In the event of a motorcycle accident, helmets reduce head injuries by nearly 70 percent. In 2016 alone, helmets saved nearly 1,900 lives. So wearing one is a good idea. Which motorcyclists are most likely to agree?

Although too many skip the protection, certain bikers are more careful.

Laws on helmet use vary greatly from state to state. This hasn’t always been true.

Once upon a time, state governments were required to enact helmet laws in order to receive certain federal funds earmarked for safety and for highway construction. Over the years, though, states have pressured the federal government to drop that requirement.

So today only 19 states and the District of Columbia require anyone riding a motorcycle to also wear a helmet. Other states, including Colorado, require only that riders 17 years old or younger wear a helmet. (A few require helmets of riders 18 or 20 years old and younger.) Illinois and Iowa alone do not mandate helmet use for any motorcyclists or their passengers.

The weakening of legislative mandates in some states has probably increased the number of injuries and deaths due to motorcycle accidents. But there’s some good news too.

Despite the risk, fewer motorcyclists are securing their helmets.

Motorcyclists are 28 times more likely to be killed in a crash than those involved in accidents with passenger vehicles.

There are about 263 million vehicles on the road today. The Insurance Institute for Highway Safety estimates that in 2017, there were 8.4 million motorcycles on the road (up from 4.2 million in 2002). Colorado alone has nearly 187,000 registered motorcycles.

Sounds like a lot of bikes. But according to the National Highway Traffic Safety Administration, as of a few years ago, only 3 percent of all registered vehicles were motorcycles and less than 1 percent of all vehicle miles were being traveled by motorcycles. Yet in 2017, motorcyclists were involved in 14 percent of all traffic fatalities. A leading cause of injury and death on the road is speeding.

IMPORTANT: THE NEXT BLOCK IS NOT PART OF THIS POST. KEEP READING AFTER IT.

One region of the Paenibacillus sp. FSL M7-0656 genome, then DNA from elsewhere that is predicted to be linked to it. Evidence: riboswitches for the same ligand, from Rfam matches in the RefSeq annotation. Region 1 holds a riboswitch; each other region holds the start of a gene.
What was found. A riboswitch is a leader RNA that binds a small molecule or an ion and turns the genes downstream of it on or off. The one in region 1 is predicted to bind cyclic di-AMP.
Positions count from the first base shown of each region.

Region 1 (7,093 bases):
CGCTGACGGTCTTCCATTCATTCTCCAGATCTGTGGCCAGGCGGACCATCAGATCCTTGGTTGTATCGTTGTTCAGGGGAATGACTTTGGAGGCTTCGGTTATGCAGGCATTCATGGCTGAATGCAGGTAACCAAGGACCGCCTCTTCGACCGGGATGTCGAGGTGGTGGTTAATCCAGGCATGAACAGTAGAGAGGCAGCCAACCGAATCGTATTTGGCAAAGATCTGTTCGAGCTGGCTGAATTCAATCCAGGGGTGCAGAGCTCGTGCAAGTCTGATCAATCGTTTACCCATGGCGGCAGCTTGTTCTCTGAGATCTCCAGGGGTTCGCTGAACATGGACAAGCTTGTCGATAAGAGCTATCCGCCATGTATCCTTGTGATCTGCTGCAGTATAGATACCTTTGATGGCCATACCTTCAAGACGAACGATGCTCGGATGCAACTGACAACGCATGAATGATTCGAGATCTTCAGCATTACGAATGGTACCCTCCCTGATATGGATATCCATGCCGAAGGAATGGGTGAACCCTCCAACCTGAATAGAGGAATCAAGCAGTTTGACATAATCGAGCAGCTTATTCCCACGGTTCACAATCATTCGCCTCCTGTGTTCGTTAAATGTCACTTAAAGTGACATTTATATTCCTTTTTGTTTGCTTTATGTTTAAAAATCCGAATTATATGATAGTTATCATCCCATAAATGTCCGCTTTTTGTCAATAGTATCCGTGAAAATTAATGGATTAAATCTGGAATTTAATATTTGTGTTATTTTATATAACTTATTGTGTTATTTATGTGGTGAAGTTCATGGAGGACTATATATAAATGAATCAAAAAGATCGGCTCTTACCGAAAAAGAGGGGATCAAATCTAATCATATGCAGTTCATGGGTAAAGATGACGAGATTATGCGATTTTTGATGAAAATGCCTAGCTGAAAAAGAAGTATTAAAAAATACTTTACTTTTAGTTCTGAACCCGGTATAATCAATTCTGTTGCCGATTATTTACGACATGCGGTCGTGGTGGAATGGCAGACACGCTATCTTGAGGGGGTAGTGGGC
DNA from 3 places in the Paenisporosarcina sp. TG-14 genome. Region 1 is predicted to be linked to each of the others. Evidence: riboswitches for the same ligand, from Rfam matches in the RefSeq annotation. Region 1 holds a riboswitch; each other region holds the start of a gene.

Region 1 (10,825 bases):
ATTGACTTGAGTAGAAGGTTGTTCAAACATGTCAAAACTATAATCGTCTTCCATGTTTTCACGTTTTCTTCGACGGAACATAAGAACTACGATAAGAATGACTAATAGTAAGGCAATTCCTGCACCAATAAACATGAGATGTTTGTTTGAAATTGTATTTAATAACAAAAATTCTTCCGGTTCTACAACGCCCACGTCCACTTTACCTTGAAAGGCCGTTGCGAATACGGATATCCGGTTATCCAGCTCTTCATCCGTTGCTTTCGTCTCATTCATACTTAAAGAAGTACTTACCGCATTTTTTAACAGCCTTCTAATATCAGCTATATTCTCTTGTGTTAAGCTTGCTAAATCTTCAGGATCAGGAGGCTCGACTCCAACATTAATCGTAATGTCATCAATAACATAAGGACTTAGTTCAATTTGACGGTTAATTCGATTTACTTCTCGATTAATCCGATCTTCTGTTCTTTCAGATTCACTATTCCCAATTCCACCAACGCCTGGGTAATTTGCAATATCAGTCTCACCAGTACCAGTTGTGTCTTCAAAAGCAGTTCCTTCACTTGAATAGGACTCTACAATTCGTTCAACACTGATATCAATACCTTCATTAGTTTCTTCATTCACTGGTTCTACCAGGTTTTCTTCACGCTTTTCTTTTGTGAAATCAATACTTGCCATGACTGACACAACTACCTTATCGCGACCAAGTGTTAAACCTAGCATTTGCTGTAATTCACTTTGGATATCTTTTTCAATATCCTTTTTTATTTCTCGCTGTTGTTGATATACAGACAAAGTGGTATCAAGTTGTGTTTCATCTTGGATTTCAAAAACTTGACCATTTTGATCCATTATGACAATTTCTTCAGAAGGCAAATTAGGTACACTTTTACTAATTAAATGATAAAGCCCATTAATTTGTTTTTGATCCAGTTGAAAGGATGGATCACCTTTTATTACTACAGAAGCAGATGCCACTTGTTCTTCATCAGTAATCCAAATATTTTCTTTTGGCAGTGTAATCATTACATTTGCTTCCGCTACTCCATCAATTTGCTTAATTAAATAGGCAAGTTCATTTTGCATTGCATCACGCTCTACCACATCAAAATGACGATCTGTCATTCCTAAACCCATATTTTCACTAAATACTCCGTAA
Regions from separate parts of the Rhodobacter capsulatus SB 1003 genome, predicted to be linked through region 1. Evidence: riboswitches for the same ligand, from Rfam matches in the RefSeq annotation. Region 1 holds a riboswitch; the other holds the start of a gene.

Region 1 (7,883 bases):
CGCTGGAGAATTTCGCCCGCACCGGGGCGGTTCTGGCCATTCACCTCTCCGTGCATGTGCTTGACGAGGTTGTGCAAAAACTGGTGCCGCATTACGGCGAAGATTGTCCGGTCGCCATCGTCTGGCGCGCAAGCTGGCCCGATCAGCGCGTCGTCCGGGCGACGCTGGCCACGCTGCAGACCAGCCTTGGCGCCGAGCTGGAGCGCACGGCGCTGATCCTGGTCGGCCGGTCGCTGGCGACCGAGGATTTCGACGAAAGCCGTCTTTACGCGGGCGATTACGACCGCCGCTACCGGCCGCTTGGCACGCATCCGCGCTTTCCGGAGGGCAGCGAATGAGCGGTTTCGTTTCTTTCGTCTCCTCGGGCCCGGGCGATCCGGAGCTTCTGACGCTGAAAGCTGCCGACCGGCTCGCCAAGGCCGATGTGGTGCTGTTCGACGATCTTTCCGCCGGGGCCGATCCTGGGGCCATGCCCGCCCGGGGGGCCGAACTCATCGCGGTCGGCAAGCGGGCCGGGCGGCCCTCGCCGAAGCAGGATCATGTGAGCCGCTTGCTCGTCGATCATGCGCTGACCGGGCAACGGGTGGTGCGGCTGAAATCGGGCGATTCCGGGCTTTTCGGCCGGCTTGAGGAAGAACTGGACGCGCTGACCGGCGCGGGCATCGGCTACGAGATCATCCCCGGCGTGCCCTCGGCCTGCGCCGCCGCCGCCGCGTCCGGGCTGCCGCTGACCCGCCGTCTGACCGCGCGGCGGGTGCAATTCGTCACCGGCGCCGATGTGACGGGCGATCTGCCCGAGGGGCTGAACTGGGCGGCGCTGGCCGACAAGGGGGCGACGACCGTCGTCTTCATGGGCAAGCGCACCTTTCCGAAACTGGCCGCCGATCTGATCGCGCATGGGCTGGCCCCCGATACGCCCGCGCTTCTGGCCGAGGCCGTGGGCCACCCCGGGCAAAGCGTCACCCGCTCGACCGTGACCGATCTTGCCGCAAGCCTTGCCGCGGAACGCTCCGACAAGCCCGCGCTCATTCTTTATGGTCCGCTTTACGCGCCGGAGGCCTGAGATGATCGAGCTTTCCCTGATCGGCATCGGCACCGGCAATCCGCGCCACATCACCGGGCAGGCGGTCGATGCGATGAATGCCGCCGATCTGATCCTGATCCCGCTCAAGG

More consistent donning of helmets would help. But, in general, use of them has declined in recent years. In 2000, for instance, 71 percent of motorcycle riders wore a protective helmet; by 2017 only 65 percent of riders were wearing one. But these numbers are starting to tick up a bit. Safety officials hope the trend will continue, since wearing a helmet is the first line of defense for anyone on a motorcycle.

The good news: more motorcyclists using high-speed roads are strapping on their helmets.

A 2017 survey showed that helmet use among those who travel on expressways or interstates had jumped to over 80 percent. A year earlier, only two-thirds of such motorcyclists had reported using a helmet.

Helmet use was also up—by 15 percent—among bikers riding in heavily congested areas.

Regardless of state laws or what kind of road you’re on, you should wear a helmet. According to the Centers for Disease Control and Prevention:

  • A helmet reduces the risk of a fatal injury by 37 percent.
  • Helmets reduce head injuries by nearly 70 percent.
  • In 2016, helmets saved nearly 1,900 lives.
  • If everyone who had ridden a motorcycle in 2016 had also worn a helmet, an estimated 802 more people would have survived a crash.

Bottom line: simply putting on a helmet can greatly reduce your chances of injury or death in the event of a motorcycle accident.

If you or a loved one has been injured in a motorcycle or other auto accident, contact personal injury attorney Dan Rosen at (303) 454-8000 to schedule your free initial consultation.

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